During the 2018 college football season, Michigan Stadium drew an average crowd of 110,737 fans per game. That’s a lot of folks in maize and blue, and a greater number than Donald Trump’s 2016 combined margin of victory — a razor thin 77,744 Republican-cast ballots — in the key swing states of Michigan, Pennsylvania and Wisconsin. With the help of 46 collective electoral votes in those states, the underdog Republican, a brash New York populist and self-styled “blue-collar billionaire,” cruised to a comfortable 306-232 electoral college victory over his Democratic opponent Hillary Clinton, earning a four-year stay at 1600 Pennsylvania Ave. Since then, Democrats have been strategizing on how to remove Trump from office — specifically musing on a progressive revamp of the party.

Naturally, Democrats were shocked and dismayed by the results of Nov. 8, 2016. Licking their electoral wounds, they immediately resolved to kill the Trump presidency in 2020. While Democratic determination to do so has solidified over the past two years, the party’s strategy to retake the White House remains uncertain. There is a profound fission in the party of Wilson, Roosevelt and Kennedy, an ongoing identity struggle between two competing factions. The first camp is the stable, if unenthused, old guard epitomized by the likes of Hillary Clinton, Chuck Schumer and Nancy Pelosi. The other is the surging progressive wing of Bernie Sanders, Elizabeth Warren and Alexandria Ocasio-Cortez. While the latter camp urges an ouster of the tepid Democratic establishment and an embrace of progressivism to restore vitality to the Democratic Party, tapping a dynamic leftist candidate is not the surest route to a Democratic Oval Office in 2020. If the Democrats’ priority is to defeat Trump, an autopsy of 2016 indicates that a progressive transformation of the party must be deferred.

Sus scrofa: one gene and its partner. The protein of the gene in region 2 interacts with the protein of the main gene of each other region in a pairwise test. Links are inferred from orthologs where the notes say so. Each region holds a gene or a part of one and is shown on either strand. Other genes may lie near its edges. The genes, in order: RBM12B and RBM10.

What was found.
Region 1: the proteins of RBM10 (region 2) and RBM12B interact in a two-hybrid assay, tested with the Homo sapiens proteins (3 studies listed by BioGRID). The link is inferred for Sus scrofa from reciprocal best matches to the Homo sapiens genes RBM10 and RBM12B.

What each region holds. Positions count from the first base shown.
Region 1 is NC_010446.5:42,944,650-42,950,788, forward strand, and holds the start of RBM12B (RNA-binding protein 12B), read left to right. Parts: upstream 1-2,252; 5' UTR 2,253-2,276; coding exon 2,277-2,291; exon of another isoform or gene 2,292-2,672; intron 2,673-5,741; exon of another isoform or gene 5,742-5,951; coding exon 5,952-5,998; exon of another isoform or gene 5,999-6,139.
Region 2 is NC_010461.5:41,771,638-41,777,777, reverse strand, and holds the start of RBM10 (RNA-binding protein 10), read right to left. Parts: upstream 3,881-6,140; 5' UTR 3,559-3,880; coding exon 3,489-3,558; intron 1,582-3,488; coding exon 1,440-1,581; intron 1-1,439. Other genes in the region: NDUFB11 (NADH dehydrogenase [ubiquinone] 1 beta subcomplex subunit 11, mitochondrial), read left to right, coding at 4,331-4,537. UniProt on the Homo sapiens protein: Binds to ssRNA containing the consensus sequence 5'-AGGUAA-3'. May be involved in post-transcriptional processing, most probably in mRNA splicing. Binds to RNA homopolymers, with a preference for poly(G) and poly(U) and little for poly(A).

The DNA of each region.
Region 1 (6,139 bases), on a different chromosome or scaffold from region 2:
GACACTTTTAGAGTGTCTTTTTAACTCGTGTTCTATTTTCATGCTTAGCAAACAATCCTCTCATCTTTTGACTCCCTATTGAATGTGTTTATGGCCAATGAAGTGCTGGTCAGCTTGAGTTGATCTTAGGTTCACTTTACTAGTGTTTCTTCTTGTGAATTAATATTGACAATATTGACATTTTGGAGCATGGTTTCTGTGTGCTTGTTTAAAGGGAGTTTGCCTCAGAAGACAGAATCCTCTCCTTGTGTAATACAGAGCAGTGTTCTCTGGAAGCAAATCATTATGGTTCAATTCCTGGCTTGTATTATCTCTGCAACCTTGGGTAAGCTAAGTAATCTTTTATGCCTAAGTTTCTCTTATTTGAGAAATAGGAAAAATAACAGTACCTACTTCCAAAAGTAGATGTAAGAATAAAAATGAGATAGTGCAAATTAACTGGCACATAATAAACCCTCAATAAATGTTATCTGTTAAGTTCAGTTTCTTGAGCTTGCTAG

It’s a counterintuitive prescription. The Democrats played it safe in 2016 with Hillary Clinton — a candidate who was as establishment as establishment gets. Progressives reason that if it failed them then, it will fail them again. A left-wing firebrand, in the style of Sanders or Warren, would breathe life into an insipid party that needs to free itself from uninspiring old-guard vestiges. It is an attractive thought for Democratic leftists, but not a very strategic one. As disappointing as it may be for this contingent, the party must avoid progressive daydreams if they want to achieve the universal Democratic priority of removing Trump in 2020.

Last June, Alexandria Ocasio-Cortez — a Democratic Socialist from the Bronx and a current U.S. Representative for New York — captured the attention of the nation with her stunning Congressional primary victory over 10-term incumbent Joe Crowley. The then-28 year-old’s electoral upset was emblematic of a possible new trend in the Democratic Party of favoring impassioned progressivism over the establishment. In a recent spat with Ocasio-Cortez, former Missouri Sen. Claire McCaskill expressed concern over the progressive surge. In a December interview with CNN, McCaskill questioned why Ocasio-Cortez is “the thing,” dismissively naming the new congresswoman “a bright and shiny new object” who “came out of nowhere.” The diction was undiplomatic, to be sure, but McCaskill’s implications hold. A so-called “bright and shiny” progressive dynamo will impair the Democrats’ chances in 2020.

Take a look at the 2016 electoral map. If Clinton had won Ohio and Pennsylvania, she would be the president of the United States. Without Pennsylvania’s 20 electoral votes, winning Michigan, Ohio and Wisconsin would have put her over the critical 270 electoral vote mark. Swing states like Florida will, of course, be a bloody battleground between Trump and his Democratic opponent, but if 2016 is any indication, the next election could be won or lost in three or four states around the Great Lakes. Coastal progressivism, in the corporal form of Bernie Sanders or Elizabeth Warren, sells better in San Francisco than in Saginaw. Progressives must keep in mind that picking a presidential candidate is a strategic affair. You have to consider the greatest swing audience — in this case, middle and working-class voters in the upper Midwest — and wrap your package accordingly.

That’s why the Democrats need non-threatening, moderate familiarity in 2020. They need a blue-jeans Democrat with folksy charm, a Joe Biden or Sherrod Brown, who can speak the language of the everyday Pennsylvanian or Ohioan and earn their vote back from Trump. To put the keys to the Oval Office back in blue hands, the fiery progressive wing must yield to pragmatism in the primaries, or risk extending their Trump nightmare into January 2025.

Max Steinbaum can be reached at maxst@umich.edu.

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